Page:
Annually an estimated 350 000 to 700 000 children in developing countries die from Haemophilus influenzae type b (Hib) infections.1, 2 In contrast to the situation in industrialized countries, the majority of Hib disease in developing countries manifests as pneumonia.3, 4 The ability of Hib conjugate vaccines to prevent culture-confirmed Hib invasive disease is well-established.5-10 Randomized trials of Hib vaccine efficacy in Santiago, Chile, and The Gambia have shown that Hib vaccines protect against culture-proved Hib pneumonia.5, 6 The Gambian trial also showed a 21% overall reduction in radiographically confirmed pneumonia and a 25% reduction in lobar pneumonia or pneumonia with effusion,6 showing that Hib vaccination provides significant protection against pneumonia that is negative by blood culture or lung aspirate.
As the only other nonindustrialized area (besides The Gambia) where Hib conjugate vaccines have been evaluated in a large scale, randomized study, Santiago, Chile, provides an unique opportunity to assess the efficacy of Hib conjugate vaccine for prevention of radiographically confirmed pneumonia. We performed an analysis of the effectiveness of two or three doses of Hib conjugate vaccine for prevention of pneumonia requiring hospitalization and in particular, pneumonia with consolidation or pleural effusion or other indicators of likely bacterial infection.
Prospective evaluation of PRP-T vaccine in metropolitan Santiago. A large scale, randomized, prospective evaluation of the effectiveness of PRP-T vaccine for prevention of invasive Hib disease was carried out in the 6 health administrative areas of Santiago, Chile, between November, 1992, and March, 1995.5 The methods have been described in detail elsewhere.5 Briefly 36 of the 71 urban health centers in Santiago where children receive vaccines through the Chilean Expanded Program on Immunization were randomized to administer PRP-T vaccine mixed in the same syringe with diphtheria-tetanus toxoids-pertussis (DTP) for 1 year; infants immunized in the remaining 35 health centers received DTP alone. Surveillance data demonstrated a similar background risk of invasive Hib disease in these groups.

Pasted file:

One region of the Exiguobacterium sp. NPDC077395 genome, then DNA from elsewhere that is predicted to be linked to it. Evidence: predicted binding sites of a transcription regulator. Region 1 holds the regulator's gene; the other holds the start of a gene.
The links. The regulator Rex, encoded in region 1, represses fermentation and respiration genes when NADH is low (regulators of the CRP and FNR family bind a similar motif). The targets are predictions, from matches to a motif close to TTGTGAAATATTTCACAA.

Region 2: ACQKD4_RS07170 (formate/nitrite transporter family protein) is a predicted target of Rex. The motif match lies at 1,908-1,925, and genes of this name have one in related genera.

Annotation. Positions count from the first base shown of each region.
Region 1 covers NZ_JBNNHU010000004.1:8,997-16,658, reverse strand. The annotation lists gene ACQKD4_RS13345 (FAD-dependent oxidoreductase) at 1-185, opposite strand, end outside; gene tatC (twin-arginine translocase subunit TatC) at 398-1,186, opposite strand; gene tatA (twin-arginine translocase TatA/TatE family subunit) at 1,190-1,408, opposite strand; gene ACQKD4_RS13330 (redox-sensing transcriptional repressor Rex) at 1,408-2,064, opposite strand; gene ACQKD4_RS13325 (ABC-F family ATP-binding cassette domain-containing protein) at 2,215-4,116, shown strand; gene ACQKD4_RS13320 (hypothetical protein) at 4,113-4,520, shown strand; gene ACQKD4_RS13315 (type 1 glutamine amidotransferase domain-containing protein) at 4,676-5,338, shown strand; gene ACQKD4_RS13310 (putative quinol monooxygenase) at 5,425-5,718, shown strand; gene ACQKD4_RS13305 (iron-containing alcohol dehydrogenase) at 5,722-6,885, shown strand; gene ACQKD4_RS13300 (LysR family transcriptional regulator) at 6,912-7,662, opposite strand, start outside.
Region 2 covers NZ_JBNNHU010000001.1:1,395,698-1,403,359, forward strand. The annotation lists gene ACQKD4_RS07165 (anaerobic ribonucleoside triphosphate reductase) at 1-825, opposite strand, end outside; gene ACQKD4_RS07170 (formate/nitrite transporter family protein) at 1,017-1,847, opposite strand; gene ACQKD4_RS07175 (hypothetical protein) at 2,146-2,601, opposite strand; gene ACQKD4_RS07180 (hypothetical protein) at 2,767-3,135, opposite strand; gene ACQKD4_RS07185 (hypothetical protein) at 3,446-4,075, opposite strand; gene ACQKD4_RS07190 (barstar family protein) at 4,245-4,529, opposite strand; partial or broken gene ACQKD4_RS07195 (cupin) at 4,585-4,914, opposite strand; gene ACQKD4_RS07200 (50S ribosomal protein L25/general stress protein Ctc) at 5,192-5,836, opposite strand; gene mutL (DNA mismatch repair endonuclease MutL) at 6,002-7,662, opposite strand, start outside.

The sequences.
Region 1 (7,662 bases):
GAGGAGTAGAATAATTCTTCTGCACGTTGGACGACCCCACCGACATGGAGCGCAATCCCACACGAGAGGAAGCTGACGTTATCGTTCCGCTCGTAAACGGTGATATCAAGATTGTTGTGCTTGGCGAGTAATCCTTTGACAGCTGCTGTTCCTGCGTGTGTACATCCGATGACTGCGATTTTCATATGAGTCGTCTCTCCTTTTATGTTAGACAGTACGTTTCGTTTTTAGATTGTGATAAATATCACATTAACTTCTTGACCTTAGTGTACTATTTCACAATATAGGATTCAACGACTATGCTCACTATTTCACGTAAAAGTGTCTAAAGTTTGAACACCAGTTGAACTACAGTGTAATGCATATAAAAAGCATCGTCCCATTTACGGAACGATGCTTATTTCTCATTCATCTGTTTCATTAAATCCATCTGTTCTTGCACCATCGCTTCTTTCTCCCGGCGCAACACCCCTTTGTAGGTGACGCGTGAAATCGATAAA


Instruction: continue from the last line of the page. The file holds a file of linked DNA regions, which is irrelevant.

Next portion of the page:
During the PRP-T vaccine evaluation, nurses from Centro para Vacunas en Desarrollo-Chile created a database of all vaccinations administered that included the infant's name, date of vaccination, health center and type of vaccine received. For 30 months nurses from the center conducted laboratory-based surveillance to identify patients with invasive Hib disease. This study demonstrated significant protection against invasive Hib disease (92% efficacy) and bacteremic pneumonia/empyema (80%).5
Surveillance of hospitalizations for pneumonia. For logistic and economic reasons this analysis of pneumonia hospitalizations was restricted to infants residing in 2 of the 5 administrative areas (Area Norte and Area Occidente). In these 2 areas 10 274 infants received at least 2 doses of DTP, and 11 146 received at least 2 doses of PRP-T vaccine with DTP during the vaccine trial and provided 53 900 child years of observation for this study. Almost all resident infants and children with an illness severe enough to require hospitalization are served by 3 public hospitals in these administrative areas (Roberto del Rio Children's Hospital in Area Norte; Felix Bulnes Hospital and San Juan de Dios Hospital in Area Occidente).